West Virginia coal miners have always taken pride in supplying energy to the world. Although their work hours are long and the hazards of the job are many. They reluctantly dig coal to support their families, because there are no other opportunities for these hard working individuals. In a state that is politically controlled by the coal industry, politicians are bought and paid for every election. The campaign funds provided insure that clean energy will not find its way into the heart of coal country. This type of control by the coal industry in West Virginia has been going on for over 100 years. Politicians in West Virginia have fought for mountaintop removal, sued the EPA, and they have even gone as far as shooting a bullet through a mock cap and trade bill (that was already dead). They have done this just to protect the interest of the coal industry and their campaign funding.
But that is about to change. Now, thanks to a group called “The Job Project,” coal miners are getting the opportunity to provide others with clean, renewable energy. The group is devoting themselves to creating renewable energy jobs in Central Appalachia, were coal dominates, from West Virginia to Kentucky. The group has just recently secured a first for the West Virginia southern coalfields, a rooftop solar array, which is being assembled by unemployed and underemployed coal miners and contractors. The rooftop array is being placed on a doctor’s office in Williamson, WV. The fact that it is located in the heart of coal country signifies, to an area that has been reliant on mining for years, that there can be life beyond coal.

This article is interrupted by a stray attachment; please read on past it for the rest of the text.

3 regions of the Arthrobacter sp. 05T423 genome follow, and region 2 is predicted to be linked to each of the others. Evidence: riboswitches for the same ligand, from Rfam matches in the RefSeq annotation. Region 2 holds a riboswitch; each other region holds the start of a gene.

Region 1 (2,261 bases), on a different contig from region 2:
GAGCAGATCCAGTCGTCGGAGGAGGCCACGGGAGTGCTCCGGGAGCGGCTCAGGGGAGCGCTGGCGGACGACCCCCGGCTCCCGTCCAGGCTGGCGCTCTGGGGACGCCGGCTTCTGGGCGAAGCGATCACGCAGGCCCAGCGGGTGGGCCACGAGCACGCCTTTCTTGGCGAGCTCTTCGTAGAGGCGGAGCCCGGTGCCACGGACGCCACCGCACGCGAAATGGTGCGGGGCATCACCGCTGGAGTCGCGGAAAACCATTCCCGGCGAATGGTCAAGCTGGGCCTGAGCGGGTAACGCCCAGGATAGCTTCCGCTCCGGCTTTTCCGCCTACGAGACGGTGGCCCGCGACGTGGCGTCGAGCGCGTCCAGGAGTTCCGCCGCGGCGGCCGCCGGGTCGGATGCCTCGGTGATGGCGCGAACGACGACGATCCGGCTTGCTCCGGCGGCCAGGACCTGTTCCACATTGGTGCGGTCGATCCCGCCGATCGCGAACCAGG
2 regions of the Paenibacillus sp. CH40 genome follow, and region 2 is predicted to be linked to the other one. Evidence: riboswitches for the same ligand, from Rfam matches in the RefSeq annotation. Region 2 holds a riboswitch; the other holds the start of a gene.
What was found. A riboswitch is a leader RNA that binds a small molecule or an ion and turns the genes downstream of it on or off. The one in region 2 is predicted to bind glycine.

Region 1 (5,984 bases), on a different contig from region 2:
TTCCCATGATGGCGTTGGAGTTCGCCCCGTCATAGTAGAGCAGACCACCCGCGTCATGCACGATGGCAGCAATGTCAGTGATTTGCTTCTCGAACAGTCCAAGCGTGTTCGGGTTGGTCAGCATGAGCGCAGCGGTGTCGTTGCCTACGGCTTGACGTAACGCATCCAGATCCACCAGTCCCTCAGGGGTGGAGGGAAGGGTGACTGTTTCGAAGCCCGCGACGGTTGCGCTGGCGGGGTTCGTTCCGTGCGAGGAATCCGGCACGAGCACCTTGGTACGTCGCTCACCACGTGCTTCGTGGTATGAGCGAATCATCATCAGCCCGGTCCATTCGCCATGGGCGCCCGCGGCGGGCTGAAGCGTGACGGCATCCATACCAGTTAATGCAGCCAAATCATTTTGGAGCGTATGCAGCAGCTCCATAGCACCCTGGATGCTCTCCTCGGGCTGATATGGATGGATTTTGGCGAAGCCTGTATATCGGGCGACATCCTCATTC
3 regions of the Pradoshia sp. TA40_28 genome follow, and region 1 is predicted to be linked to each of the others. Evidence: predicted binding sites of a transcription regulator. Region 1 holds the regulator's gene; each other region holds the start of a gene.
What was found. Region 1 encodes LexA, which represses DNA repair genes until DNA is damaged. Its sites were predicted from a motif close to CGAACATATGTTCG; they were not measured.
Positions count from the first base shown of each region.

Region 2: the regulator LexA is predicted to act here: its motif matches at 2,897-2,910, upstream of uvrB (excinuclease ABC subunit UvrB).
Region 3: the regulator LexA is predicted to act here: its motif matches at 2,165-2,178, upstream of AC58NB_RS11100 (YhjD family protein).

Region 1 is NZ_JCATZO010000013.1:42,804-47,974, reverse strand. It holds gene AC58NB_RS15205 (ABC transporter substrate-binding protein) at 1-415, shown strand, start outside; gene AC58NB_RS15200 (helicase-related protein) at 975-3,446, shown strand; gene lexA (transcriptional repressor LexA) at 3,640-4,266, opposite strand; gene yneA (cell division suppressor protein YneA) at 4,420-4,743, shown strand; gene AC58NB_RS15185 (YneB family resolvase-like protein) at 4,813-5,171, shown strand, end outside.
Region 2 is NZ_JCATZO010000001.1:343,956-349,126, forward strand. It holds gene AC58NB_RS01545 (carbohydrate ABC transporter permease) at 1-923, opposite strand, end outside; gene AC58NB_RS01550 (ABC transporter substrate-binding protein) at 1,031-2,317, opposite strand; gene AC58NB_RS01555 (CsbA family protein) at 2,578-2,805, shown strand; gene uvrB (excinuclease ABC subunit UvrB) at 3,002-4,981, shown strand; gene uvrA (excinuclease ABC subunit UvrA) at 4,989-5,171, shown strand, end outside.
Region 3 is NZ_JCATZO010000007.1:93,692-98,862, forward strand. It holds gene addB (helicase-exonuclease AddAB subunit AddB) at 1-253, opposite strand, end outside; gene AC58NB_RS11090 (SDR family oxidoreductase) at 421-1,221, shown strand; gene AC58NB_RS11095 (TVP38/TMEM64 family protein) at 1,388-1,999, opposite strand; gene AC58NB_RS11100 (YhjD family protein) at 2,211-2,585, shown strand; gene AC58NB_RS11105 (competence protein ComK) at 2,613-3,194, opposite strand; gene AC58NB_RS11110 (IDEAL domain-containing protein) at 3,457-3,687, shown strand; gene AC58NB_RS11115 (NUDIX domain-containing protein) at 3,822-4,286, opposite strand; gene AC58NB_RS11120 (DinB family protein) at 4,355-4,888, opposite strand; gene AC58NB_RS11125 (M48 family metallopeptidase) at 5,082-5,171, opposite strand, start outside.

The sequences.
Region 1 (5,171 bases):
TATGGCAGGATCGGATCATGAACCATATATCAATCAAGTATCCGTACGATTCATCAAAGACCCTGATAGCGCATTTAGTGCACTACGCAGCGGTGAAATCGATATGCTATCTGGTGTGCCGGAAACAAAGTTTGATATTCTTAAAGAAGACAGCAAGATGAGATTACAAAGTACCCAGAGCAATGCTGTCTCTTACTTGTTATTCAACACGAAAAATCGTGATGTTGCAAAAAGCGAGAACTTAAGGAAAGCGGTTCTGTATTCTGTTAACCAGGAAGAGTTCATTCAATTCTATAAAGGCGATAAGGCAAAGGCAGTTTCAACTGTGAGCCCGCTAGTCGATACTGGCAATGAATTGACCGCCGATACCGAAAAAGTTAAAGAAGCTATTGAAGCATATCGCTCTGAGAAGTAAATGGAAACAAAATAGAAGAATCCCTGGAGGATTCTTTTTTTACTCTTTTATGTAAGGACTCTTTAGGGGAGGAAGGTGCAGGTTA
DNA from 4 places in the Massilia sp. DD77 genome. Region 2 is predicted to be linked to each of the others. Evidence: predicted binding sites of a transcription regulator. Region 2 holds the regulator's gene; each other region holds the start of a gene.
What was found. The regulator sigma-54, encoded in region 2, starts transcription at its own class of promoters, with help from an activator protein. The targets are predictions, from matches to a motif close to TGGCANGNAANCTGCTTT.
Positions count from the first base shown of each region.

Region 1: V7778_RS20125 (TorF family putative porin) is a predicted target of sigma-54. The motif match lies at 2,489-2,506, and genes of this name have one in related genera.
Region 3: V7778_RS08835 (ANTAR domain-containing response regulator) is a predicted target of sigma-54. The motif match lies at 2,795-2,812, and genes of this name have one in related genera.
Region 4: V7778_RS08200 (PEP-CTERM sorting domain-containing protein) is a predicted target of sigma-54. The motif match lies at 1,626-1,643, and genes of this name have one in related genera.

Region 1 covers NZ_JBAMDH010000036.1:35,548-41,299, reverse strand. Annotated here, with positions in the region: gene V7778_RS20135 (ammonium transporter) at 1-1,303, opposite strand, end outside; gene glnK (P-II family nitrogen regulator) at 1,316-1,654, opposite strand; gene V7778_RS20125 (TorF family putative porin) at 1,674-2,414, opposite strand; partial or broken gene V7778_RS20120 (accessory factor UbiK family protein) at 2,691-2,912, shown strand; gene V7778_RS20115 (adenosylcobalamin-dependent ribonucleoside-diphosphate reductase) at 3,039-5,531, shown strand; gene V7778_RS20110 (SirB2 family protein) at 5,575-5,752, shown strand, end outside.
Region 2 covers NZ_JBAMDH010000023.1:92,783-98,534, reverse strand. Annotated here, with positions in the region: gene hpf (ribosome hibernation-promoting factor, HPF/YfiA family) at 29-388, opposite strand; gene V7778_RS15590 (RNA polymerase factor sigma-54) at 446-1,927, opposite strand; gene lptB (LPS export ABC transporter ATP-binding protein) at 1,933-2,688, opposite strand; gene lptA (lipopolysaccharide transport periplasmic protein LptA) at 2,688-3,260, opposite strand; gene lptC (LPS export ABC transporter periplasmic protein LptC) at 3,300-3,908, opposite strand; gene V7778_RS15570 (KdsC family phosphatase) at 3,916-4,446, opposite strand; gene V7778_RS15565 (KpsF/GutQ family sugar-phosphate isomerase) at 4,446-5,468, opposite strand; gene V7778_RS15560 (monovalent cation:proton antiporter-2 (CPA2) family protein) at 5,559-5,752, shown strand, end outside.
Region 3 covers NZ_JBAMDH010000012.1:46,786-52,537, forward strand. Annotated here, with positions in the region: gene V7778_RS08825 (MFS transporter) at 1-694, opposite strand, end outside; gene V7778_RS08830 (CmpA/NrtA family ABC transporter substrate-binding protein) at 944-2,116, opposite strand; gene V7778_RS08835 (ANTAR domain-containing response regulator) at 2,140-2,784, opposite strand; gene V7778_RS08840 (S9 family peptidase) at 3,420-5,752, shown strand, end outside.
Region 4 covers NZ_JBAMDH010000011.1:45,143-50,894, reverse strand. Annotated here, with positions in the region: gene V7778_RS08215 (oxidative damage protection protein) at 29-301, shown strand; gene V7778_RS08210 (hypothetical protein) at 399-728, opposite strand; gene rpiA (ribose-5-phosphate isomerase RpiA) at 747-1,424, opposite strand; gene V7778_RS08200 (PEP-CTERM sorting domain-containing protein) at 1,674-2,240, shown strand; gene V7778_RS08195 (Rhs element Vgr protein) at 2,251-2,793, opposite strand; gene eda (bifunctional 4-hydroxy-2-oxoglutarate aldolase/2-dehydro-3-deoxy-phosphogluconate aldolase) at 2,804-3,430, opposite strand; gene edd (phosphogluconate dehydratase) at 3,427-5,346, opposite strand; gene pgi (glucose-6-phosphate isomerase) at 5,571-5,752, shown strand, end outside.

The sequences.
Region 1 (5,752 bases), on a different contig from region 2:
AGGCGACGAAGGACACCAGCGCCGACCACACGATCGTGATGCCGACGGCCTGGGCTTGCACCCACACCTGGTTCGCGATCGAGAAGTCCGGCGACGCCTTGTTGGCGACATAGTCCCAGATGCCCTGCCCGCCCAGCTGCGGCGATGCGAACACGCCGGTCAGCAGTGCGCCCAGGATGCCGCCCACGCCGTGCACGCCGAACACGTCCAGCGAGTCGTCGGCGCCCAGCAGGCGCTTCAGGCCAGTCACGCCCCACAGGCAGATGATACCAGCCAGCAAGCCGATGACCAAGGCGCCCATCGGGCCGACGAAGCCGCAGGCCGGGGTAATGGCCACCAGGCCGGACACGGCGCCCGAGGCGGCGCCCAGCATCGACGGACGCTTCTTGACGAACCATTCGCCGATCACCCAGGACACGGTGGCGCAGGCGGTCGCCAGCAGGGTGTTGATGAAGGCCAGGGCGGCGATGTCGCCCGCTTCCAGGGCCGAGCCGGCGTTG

The spokesman for the group, Nick Getzen, said, “This is the first sign for a lot of folks that this is real, and that it’s real technology, and they can have it in their communities.” The group has teamed up with a solar energy company from the Eastern Panhandle, Mountain View Solar & Wind of Berkeley Springs, to develop a privately funded job-training program. The 12 trainee miners are earning $45 an hour for three days of work, which is a lot more than they earned working in the mines. After the installation, the trainees will be doing assessments on seven other properties. The solar company is also giving the miners the opportunity to branch out on their own and create their own sales leads and close those sales. As they’ve stated, they are “not worried about creating competitors because there’s plenty of work to go around. Mountain View Solar & Wind has tripled in size two years in a row and is likely to do the same in 2011. This is a positive sign for West Virginia, which has been reluctant to accept renewable energy. As someone once said, “Small steps turn into big steps.” West Virginia coal miners have always bragged about “keeping the lights on.” Now, they can do it without hurting the environment.
Photo Credit: ehoyer